Additionally, Children at this age like to imitate other children – they identify that they are similar and learn from each other by following suit. Having multiple small children in an outdoor area together allows them to observe each other’s actions and measure the level of risk they feel comfortable to undertake.

 Handing one small child a worm to hold, may provoke tears and shock in one child, but hand it to another child in their presence who is calm and interested in the worm encourages the other teary child to reconsider their initial negative reaction. They are learning from other’s examples. With an adult also reinforcing that the action is ok and safe also provides further encouragement to overcome fears. And then before you know it a child is holding the worm happily, proud to have overcome their fears, in raptures about having an alien body wriggling around in their palm. In this one small action you have taught a child about sharing, overcoming fears, resilience, trust, taking the lead, and being responsible and caring towards another – all essential parts of creating and maintaining friendships.

The importance of confidence in this process

Developing confidence and self-belief is often the starting point for many, creating coping mechanisms to allow them to overcome fears, nervousness, and anxiety in challenging or changing situations. Finding the ability within themselves to reach out or not worry about being judged or rebutted. However, we are all humans and even if we do manage to get over that hurdle, rejection is hard to deal with and another lesson that has to be learnt often through experience.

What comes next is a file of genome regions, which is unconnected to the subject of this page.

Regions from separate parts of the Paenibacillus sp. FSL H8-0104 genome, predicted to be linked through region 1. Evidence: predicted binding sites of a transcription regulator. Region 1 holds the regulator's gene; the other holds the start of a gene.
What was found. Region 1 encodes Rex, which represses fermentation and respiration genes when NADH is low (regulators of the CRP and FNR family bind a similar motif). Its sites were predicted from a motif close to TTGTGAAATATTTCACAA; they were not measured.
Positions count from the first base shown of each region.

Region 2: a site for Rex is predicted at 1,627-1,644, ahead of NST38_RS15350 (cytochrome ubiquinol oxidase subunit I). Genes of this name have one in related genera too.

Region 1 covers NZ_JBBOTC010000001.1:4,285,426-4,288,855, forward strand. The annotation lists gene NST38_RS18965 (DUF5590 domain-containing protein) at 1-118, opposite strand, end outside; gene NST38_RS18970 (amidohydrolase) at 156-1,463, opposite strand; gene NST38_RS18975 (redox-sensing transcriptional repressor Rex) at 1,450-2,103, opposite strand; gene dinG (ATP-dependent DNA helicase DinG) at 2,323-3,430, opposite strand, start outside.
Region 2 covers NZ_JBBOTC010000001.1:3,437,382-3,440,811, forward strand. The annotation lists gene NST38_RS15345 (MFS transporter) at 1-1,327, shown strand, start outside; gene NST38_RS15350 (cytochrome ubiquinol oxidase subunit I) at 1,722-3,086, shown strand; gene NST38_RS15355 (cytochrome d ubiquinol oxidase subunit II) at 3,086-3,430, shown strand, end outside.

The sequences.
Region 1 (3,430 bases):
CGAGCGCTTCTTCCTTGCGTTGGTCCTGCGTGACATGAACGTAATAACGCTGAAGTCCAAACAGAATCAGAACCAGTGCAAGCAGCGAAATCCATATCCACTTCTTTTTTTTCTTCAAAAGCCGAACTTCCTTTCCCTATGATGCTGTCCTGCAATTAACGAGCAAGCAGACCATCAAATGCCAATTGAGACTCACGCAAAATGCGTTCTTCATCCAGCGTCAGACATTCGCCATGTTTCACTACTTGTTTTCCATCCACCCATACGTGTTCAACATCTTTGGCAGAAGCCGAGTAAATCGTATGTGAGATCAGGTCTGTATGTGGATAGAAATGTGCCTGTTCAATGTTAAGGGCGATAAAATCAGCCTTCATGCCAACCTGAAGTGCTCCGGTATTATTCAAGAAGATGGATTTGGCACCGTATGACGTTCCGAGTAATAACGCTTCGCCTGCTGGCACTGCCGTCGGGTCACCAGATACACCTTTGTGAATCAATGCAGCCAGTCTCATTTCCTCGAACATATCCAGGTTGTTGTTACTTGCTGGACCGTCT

Discovering things together with your child helps to understand their feelings and builds trust and confidence.

How parents and carers can help?

Starting early to create a bond between yourself and your child is really useful in order to open up dialogue around feelings early on. Using open ended questions, metaphors to explain things and make situations seem less personal or targeted and just being there, ready to listen and not judge are key skills to develop between both you and your child.  Being there as their ultimate pillar of strength, one that never wavers, particularly as they develop, change physically, intellectually, and emotionally and are affected more acutely by the world around them, is best sort of friendship they can experience in life.

If you are a teacher or educator and would like to learn more about the Wild Kit of Friendship then please contact us here